Q: I’m deciding what to do with my possessions in the unlikely event of my death and am wondering who should control the sale of my art. I have well over 400 pieces at my studio. Should my wife and children handle it or should that responsibility go to one or more of the dealers who’ve represented me over the years? How about donating everything to a museum?
A: Leaving art in control of immediate family members often does more harm than good. They lack appropriate understanding of how the art business works, cannot promote the art effectively, confuse sentimentality with dollar value, are unsure of what to sell and what to hold, and have difficulty distinguishing opportunists from helpful dealers, collectors or agents. They tend to quote potential buyers prices that are beyond retail, want too large a percentage of the profits when working through agents or consultants, and ignore requests of legitimate dealers to offer the work at sensible prices. Getting the art out into the public becomes difficult and in extreme cases, an artist’s market can be significantly damaged.
Less often, family members grossly undervalue the art and either sell it off in bulk to dealers or occasionally destroy pieces out that they regard as insignificant or that they simply don’t like. Once again, personal feelings predominate over reason. In these cases, the artist has failed to convey the value of the art as well as provide specific instruction on how to maintain and sell it.
Best procedure is to make arrangements with a gallery or galleries to represent your work. If you’ve had reasonable success in your career, engaging the services of an arts attorney is probably a good idea. The decision on whether to have family members sit in on negotiations or to simply present them with the final contract is up to you.
When negotiating, specify wholesale and retail price structures (by the piece, according to size, medium, etc.), dealer commissions, methods of payment, percentages of profits that go to specific family members, and how and where the art is to be stored, maintained, and accessed. Ultimately, dealers should have control over whether and how much to raise or lower selling prices in the future, so don’t be too rigid or insistent here. When a percentage of the art is to remain in the family, leave complete instructions on how to appraise, sell or donate it if or when those situations arise. Lastly, make sure every piece is catalogued and classified according to your agreement.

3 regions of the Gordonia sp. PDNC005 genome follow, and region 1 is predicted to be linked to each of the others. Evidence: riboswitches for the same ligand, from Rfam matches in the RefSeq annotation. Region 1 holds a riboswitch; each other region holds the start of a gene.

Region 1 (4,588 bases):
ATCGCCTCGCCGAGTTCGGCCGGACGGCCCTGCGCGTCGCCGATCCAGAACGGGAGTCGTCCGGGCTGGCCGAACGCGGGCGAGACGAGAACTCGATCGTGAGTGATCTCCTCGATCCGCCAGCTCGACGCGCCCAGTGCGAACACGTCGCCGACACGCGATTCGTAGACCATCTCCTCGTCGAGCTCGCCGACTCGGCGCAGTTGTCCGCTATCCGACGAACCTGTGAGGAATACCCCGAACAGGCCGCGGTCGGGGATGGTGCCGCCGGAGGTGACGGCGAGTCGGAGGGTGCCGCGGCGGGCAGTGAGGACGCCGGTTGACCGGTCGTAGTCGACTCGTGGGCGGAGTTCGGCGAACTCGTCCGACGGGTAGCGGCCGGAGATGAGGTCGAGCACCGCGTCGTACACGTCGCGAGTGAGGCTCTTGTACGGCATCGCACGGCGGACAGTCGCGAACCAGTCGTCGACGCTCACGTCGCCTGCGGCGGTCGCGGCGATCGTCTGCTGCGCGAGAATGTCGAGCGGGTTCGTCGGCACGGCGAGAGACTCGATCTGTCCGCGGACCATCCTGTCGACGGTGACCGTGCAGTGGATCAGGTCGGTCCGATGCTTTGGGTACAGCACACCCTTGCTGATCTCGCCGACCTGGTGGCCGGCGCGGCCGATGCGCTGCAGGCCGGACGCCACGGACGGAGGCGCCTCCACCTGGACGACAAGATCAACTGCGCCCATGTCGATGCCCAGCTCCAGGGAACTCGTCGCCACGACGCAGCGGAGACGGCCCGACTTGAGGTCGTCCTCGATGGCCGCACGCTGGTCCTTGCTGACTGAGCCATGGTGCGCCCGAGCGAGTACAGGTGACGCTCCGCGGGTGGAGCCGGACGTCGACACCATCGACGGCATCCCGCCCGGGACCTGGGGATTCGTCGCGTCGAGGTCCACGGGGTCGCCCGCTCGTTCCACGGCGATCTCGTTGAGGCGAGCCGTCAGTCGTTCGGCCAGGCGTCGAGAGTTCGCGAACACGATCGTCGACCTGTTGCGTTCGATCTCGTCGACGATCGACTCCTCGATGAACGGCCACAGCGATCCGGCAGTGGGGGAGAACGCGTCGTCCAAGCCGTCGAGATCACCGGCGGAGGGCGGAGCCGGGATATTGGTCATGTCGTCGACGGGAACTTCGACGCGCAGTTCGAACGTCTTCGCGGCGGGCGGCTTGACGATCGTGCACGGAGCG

If you don’t have a solid relationship with a gallery, consider establishing one now. Another option would be to contract with an agent to represent your work. In either case, make sure you have adequate referrals from artists and collectors before proceeding. Since you’ll be dealing with a stranger, enlist the services of an arts attorney and a neutral appraiser in order to protect your interests.
As for donating to museums, contact only those institutions that have expressed interest in your work and donate only what they ask for. Don’t insist that anyone take more than they want or donate to places who aren’t familiar with your work. Excess or unwanted art is usually refused altogether, accepted but placed into eternal storage, or ends up on tables at white elephant sales. Only consider a mass donation if your primary reason is tax related, but make sure you fully understand IRS procedures and get formal appraisals for tax purposes well ahead of time.
You can further enhance the future market for your art by making sure that everything is signed, dated or otherwise labeled including sketches, drawings, and lesser items. In situations where artists leave behind quantities of unsigned works, those representing the estates are forced to make estate stamps or provide other forms of certification after the fact. Dealers and collectors view these pieces as less desirable because the artists never took time to sign them and, therefore, pay less for them.
Also document as many pieces as possible in terms of age, significance, and other relevant details. Good documentation increases understanding of the art as well as its value. Collectors prefer knowing the history behind what they’re buying and pay for that privilege. You younger artists should think about starting this now while everything is fresh in your minds.